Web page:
Fedroff waits patiently for a big league opportunity
For most professional baseball players, getting to the big leagues is all about consistent improvement and methodically working up their organization’s ladder.
There are occasionally stories of the young player that winds up getting their shot in the majors rather quickly – a recent example being the Washington Nationals’ 19-year-old outfielder Bryce Harper – but for the vast majority of players getting to the big show is a much longer process. Fortunately for Columbus Clippers outfielder Tim Fedroff, this process has mostly been going to plan.
While many players will hit the occasional bump or go through organizational changes on their way up, Fedroff’s experience has been much smoother. Since getting drafted by the Cleveland Indians with the 231st overall pick of the 2008 draft, he has slowly but surely ascended up to Triple-A. If he continues to play like he has this summer, he may wind up in Cleveland before long.
The 25-year-old lefty was born in Flagtown, New Jersey before playing college baseball at the University of North Carolina in Chapel Hill. In his time there he made a couple appearances in the College World Series, and twice was named to the All-Tournament Team as an outfielder.
Once he entered the Indians organization, he has been a contributor at every level and this summer has helped turn the Clippers season around and get his team within 2.5 games of the International League Wild Card.
Fedroff is quick to spread the credit around for the recent run, but he also is pleased with the product that he’s put on the field of late.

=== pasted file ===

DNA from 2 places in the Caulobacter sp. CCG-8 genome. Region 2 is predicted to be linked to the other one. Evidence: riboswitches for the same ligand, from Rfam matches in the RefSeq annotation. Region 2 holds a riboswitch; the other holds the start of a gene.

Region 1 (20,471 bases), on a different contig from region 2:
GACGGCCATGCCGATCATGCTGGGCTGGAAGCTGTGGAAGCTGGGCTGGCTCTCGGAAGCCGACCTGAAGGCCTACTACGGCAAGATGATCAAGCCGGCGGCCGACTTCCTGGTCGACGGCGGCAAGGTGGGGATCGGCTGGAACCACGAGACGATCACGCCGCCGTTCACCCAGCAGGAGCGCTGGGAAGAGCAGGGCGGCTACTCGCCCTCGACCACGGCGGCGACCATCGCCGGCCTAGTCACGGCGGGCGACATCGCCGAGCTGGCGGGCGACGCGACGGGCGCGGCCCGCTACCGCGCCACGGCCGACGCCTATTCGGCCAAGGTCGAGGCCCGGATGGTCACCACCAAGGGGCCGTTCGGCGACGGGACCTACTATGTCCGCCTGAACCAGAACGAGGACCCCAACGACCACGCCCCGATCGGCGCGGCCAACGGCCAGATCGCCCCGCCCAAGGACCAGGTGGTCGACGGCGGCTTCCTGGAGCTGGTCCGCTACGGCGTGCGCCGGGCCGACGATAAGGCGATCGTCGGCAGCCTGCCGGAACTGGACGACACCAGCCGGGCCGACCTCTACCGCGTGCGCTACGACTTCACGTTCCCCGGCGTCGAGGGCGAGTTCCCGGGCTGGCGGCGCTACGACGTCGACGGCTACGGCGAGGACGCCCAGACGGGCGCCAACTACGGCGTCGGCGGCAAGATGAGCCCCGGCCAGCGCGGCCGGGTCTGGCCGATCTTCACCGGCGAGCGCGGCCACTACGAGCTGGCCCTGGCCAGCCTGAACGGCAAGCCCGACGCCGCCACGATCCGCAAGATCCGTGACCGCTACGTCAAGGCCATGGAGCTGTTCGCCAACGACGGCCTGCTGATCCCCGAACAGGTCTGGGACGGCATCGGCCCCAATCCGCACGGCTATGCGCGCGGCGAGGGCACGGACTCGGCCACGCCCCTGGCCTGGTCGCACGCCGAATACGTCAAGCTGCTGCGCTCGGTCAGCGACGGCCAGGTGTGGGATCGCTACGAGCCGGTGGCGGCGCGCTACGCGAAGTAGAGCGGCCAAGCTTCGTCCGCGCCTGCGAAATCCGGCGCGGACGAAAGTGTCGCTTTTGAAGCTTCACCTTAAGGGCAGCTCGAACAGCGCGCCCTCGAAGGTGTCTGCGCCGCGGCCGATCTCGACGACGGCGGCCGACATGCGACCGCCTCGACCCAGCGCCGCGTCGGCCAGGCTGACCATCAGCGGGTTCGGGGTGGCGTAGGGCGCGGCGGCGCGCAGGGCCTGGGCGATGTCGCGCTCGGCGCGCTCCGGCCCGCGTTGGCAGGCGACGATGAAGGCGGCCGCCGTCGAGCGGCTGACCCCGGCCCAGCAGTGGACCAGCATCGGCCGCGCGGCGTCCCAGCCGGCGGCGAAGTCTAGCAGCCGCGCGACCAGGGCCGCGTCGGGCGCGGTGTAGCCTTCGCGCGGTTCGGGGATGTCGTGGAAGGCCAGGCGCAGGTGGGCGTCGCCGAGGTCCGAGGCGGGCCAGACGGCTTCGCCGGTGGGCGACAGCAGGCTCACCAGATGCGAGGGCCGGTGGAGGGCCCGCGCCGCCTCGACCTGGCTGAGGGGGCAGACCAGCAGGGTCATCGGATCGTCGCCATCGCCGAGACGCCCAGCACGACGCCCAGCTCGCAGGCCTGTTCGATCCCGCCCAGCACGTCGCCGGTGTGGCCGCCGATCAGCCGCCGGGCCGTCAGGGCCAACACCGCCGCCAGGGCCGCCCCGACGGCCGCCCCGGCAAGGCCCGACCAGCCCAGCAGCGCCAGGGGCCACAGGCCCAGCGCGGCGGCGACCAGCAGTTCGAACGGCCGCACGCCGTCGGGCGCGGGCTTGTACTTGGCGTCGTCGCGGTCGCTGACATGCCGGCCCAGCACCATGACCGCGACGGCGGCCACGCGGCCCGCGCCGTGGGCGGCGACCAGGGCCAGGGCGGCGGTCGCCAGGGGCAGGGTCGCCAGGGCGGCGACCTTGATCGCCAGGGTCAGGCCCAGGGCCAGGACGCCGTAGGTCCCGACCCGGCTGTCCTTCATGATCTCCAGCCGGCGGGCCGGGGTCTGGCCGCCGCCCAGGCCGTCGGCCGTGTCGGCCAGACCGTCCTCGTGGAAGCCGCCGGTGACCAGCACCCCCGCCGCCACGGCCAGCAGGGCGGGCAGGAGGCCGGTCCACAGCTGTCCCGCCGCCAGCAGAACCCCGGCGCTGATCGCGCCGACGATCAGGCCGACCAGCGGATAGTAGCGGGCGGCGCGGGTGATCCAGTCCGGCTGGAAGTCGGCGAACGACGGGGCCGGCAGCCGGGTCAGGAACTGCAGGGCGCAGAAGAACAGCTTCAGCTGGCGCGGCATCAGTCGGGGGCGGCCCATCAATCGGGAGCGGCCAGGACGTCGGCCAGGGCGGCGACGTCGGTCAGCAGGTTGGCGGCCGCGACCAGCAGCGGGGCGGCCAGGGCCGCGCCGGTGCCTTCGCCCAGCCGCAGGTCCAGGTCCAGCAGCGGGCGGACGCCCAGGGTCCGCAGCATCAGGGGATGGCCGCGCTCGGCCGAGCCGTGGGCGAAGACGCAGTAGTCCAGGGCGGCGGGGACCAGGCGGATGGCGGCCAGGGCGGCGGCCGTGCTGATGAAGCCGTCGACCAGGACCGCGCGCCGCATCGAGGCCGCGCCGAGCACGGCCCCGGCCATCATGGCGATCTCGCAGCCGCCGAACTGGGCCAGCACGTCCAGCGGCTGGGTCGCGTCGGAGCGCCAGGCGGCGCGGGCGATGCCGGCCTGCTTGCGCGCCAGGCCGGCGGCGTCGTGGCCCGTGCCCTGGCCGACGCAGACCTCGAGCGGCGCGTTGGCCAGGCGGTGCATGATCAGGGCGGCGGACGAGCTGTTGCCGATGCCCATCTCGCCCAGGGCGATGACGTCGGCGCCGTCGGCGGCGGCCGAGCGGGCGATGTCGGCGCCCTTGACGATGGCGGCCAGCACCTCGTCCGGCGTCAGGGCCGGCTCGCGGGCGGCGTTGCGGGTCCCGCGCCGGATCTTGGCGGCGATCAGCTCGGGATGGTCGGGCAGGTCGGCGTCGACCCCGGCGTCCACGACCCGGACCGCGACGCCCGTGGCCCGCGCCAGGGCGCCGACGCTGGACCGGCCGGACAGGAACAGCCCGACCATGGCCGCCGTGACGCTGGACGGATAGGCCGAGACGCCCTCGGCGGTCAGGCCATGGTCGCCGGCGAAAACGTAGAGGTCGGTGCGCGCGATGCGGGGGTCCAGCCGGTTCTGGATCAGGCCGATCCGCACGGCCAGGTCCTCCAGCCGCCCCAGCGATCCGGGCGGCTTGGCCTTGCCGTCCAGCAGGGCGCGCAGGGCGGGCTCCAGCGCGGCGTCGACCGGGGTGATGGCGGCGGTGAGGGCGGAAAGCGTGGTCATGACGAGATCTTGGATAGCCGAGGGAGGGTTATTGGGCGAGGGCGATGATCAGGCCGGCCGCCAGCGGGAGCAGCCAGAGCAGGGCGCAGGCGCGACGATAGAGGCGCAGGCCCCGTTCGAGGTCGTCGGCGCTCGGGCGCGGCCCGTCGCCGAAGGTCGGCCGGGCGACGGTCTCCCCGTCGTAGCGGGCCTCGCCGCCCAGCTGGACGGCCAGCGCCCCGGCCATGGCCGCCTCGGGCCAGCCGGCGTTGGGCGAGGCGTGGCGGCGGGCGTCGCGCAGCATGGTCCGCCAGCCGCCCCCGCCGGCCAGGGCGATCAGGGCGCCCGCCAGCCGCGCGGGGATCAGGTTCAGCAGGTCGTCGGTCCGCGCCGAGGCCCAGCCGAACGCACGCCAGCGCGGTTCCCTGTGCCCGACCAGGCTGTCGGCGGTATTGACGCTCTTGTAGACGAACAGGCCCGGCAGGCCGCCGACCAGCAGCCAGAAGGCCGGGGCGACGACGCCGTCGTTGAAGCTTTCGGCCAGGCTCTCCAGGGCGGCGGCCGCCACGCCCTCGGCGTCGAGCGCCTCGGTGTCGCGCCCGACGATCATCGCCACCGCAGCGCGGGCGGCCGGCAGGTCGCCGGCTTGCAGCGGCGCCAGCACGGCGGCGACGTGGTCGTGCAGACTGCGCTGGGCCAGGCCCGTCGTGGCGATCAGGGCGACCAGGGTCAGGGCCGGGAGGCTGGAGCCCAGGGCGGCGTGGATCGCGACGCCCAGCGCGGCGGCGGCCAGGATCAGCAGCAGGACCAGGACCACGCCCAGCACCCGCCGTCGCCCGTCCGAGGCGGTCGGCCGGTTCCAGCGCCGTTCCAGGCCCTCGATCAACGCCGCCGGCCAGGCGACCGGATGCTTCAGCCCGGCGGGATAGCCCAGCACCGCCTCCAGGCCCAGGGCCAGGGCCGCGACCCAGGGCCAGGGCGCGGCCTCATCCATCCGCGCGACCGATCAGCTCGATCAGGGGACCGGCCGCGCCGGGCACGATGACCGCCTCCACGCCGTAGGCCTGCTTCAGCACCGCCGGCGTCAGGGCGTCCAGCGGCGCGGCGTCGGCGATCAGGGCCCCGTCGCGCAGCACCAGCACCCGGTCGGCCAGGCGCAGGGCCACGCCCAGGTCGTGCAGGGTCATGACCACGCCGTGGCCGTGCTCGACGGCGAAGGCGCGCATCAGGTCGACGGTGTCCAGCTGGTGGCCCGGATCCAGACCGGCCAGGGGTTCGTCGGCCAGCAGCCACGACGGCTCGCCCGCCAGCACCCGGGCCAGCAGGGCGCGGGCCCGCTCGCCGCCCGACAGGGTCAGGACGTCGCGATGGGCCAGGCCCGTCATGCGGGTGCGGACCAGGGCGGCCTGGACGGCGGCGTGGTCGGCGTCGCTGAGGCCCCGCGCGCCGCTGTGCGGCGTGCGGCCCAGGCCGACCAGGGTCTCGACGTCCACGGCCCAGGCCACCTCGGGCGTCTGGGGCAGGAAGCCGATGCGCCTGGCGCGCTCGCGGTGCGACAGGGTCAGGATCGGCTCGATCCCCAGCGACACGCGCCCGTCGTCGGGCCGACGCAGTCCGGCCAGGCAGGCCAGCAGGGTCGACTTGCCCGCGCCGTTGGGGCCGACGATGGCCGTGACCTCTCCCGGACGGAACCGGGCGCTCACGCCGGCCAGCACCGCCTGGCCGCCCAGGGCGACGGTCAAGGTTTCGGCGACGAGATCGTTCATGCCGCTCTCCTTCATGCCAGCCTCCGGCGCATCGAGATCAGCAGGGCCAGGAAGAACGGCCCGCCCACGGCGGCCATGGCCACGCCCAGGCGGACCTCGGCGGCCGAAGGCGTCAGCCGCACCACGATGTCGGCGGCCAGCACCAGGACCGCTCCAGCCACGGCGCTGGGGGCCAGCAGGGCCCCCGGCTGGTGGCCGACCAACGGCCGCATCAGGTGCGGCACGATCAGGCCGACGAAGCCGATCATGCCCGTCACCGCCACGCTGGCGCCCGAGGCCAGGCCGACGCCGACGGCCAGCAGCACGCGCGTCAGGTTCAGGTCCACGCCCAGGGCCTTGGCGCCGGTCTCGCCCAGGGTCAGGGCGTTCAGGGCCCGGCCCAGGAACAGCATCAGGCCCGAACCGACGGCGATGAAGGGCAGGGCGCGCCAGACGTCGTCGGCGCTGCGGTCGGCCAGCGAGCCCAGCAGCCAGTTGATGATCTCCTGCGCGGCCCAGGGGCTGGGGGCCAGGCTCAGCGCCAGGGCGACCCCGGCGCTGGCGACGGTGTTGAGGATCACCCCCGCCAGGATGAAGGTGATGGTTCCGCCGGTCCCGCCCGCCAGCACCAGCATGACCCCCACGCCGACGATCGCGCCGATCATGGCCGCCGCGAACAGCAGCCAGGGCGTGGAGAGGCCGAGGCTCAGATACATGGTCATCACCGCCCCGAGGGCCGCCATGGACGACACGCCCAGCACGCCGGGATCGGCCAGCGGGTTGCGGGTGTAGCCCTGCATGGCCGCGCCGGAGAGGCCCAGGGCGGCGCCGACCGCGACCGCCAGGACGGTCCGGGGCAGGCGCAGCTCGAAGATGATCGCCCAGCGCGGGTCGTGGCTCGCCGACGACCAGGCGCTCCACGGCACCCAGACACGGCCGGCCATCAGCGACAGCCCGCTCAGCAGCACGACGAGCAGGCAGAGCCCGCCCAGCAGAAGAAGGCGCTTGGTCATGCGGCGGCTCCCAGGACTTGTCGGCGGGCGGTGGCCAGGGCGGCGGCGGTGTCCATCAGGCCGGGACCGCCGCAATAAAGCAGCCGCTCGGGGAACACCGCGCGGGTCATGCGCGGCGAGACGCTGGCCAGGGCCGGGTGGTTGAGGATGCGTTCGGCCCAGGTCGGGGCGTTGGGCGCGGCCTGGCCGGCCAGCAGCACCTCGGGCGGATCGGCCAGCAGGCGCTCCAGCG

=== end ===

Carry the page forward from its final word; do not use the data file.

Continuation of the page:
“We’re playing good baseball right now,” Fedroff said. “I feel like I’ve been coming to the field every day with a pretty good mindset. I’m really just trying to stay as consistent as I can by working on what I’ve been working on and sticking to my routine. I’ve been fortunate enough to have some success with that so far this season.”
This summer is Fedroff’s second stint with Columbus. He played 62 games for the Clippers in 2011, and in that time he batted .272 with 28 RBI. He’s been even more productive in 2012. In 39 games with Columbus this season he has hit .337 with seven home runs and 22 RBI.
Clippers manager Mike Sarbaugh has been impressed with Fedroff’s approach over the last couple seasons, and ever since center fielder Ezequiel Carrera was called up to the Indians he’s had Fedroff frequently bat in the leadoff spot.
“He’s got a really solid approach at the plate,” Sarbaugh said of Fedroff. “He’s really put up consistent at-bats since he’s gotten here and he’s played well in the outfield. He’s done a good job for us and he’s really been a very good addition to our team.”
Fedroff has not had a season batting average below .274 throughout his minor league career. He started with the Mahoning Valley Scrappers of the New York-Penn League where he hit .319, and the next year he hit .278 with the Kinston Indians – now the Carolina Mudcats – of the Carolina League. He’s since played for the Akron Aeros three times, the Clippers twice, and now he hopes to finally break through to the majors.
As happy as he is with his recent offensive production, Fedroff believes he still has a long way to go.
“I’d like to improve in all aspects of the game [going forward],” Fedroff said. “I’d like to steal more bases, I’d like to hit better, I’d like to throw harder and run faster. I’d like to play better defense. You can never do enough. You just want to get better every day.”
His effort has not gone unnoticed. He was named an MiLB.com Organization All-Star in December 2011, and he was both an Eastern League Player of the Week and Eastern League Player of the Month in May 2011.
Fedroff said that spending his entire career in one organization has been huge for his development as a baseball player. He’s been able to work his way up to Triple-A twice, and now he looks to take the final step.
“I’ve worked pretty closely with a lot of the coaching staffs from throughout this whole organization at every level,” Fedroff said. “I’ve kind of been able to work closely with them and develop a good routine and try to get more consistent with how I play. A big part of that is working with the coaches I’ve been working with year in and year out.”
There’s still room to grow, and the end of the 2012 season looms in the distance. Even if the Clippers are unable to come all the way back and make the postseason, the future for Tim Fedroff looks very promising indeed.